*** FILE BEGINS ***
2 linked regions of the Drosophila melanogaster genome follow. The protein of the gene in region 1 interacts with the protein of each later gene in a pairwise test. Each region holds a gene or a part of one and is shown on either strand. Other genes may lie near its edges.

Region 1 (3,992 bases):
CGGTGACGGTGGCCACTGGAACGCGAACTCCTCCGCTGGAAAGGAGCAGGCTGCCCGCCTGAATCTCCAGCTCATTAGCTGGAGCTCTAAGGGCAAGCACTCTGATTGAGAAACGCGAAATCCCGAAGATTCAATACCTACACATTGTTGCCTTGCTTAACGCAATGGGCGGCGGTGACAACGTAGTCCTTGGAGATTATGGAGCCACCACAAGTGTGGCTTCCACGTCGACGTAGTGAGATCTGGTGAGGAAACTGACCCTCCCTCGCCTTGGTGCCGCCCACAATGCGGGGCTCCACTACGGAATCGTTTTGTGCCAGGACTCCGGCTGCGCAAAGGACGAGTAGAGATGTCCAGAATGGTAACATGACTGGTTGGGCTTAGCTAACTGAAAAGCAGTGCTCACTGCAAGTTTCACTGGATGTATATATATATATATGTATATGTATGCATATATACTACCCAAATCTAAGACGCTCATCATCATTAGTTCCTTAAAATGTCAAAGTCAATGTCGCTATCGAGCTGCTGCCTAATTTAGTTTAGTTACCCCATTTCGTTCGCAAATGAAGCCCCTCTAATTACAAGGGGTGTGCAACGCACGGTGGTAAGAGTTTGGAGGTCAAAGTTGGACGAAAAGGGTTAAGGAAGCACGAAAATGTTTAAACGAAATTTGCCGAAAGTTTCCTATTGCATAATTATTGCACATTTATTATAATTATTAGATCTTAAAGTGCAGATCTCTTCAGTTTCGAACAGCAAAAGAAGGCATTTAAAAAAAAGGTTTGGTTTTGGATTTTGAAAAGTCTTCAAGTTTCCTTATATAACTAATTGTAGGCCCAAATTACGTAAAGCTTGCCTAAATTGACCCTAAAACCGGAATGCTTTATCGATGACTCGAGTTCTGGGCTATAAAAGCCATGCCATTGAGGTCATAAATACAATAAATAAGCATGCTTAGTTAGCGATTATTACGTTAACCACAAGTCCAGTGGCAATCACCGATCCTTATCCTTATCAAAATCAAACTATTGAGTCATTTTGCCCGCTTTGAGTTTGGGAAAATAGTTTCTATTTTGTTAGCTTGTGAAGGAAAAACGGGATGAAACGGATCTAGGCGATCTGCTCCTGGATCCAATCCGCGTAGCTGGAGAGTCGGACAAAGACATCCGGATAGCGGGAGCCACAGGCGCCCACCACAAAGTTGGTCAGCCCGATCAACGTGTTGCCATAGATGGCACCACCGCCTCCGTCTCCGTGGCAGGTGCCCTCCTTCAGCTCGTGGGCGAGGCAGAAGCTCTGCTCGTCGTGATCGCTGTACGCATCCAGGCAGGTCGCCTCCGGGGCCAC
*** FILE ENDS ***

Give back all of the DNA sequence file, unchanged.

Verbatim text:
2 linked regions of the Drosophila melanogaster genome follow. The protein of the gene in region 1 interacts with the protein of each later gene in a pairwise test. Each region holds a gene or a part of one and is shown on either strand. Other genes may lie near its edges.

Region 1 (3,992 bases):
CGGTGACGGTGGCCACTGGAACGCGAACTCCTCCGCTGGAAAGGAGCAGGCTGCCCGCCTGAATCTCCAGCTCATTAGCTGGAGCTCTAAGGGCAAGCACTCTGATTGAGAAACGCGAAATCCCGAAGATTCAATACCTACACATTGTTGCCTTGCTTAACGCAATGGGCGGCGGTGACAACGTAGTCCTTGGAGATTATGGAGCCACCACAAGTGTGGCTTCCACGTCGACGTAGTGAGATCTGGTGAGGAAACTGACCCTCCCTCGCCTTGGTGCCGCCCACAATGCGGGGCTCCACTACGGAATCGTTTTGTGCCAGGACTCCGGCTGCGCAAAGGACGAGTAGAGATGTCCAGAATGGTAACATGACTGGTTGGGCTTAGCTAACTGAAAAGCAGTGCTCACTGCAAGTTTCACTGGATGTATATATATATATATGTATATGTATGCATATATACTACCCAAATCTAAGACGCTCATCATCATTAGTTCCTTAAAATGTCAAAGTCAATGTCGCTATCGAGCTGCTGCCTAATTTAGTTTAGTTACCCCATTTCGTTCGCAAATGAAGCCCCTCTAATTACAAGGGGTGTGCAACGCACGGTGGTAAGAGTTTGGAGGTCAAAGTTGGACGAAAAGGGTTAAGGAAGCACGAAAATGTTTAAACGAAATTTGCCGAAAGTTTCCTATTGCATAATTATTGCACATTTATTATAATTATTAGATCTTAAAGTGCAGATCTCTTCAGTTTCGAACAGCAAAAGAAGGCATTTAAAAAAAAGGTTTGGTTTTGGATTTTGAAAAGTCTTCAAGTTTCCTTATATAACTAATTGTAGGCCCAAATTACGTAAAGCTTGCCTAAATTGACCCTAAAACCGGAATGCTTTATCGATGACTCGAGTTCTGGGCTATAAAAGCCATGCCATTGAGGTCATAAATACAATAAATAAGCATGCTTAGTTAGCGATTATTACGTTAACCACAAGTCCAGTGGCAATCACCGATCCTTATCCTTATCAAAATCAAACTATTGAGTCATTTTGCCCGCTTTGAGTTTGGGAAAATAGTTTCTATTTTGTTAGCTTGTGAAGGAAAAACGGGATGAAACGGATCTAGGCGATCTGCTCCTGGATCCAATCCGCGTAGCTGGAGAGTCGGACAAAGACATCCGGATAGCGGGAGCCACAGGCGCCCACCACAAAGTTGGTCAGCCCGATCAACGTGTTGCCATAGATGGCACCACCGCCTCCGTCTCCGTGGCAGGTGCCCTCCTTCAGCTCGTGGGCGAGGCAGAAGCTCTGCTCGTCGTGATCGCTGTACGCATCCAGGCAGGTCGCCTCCGGGGCCAC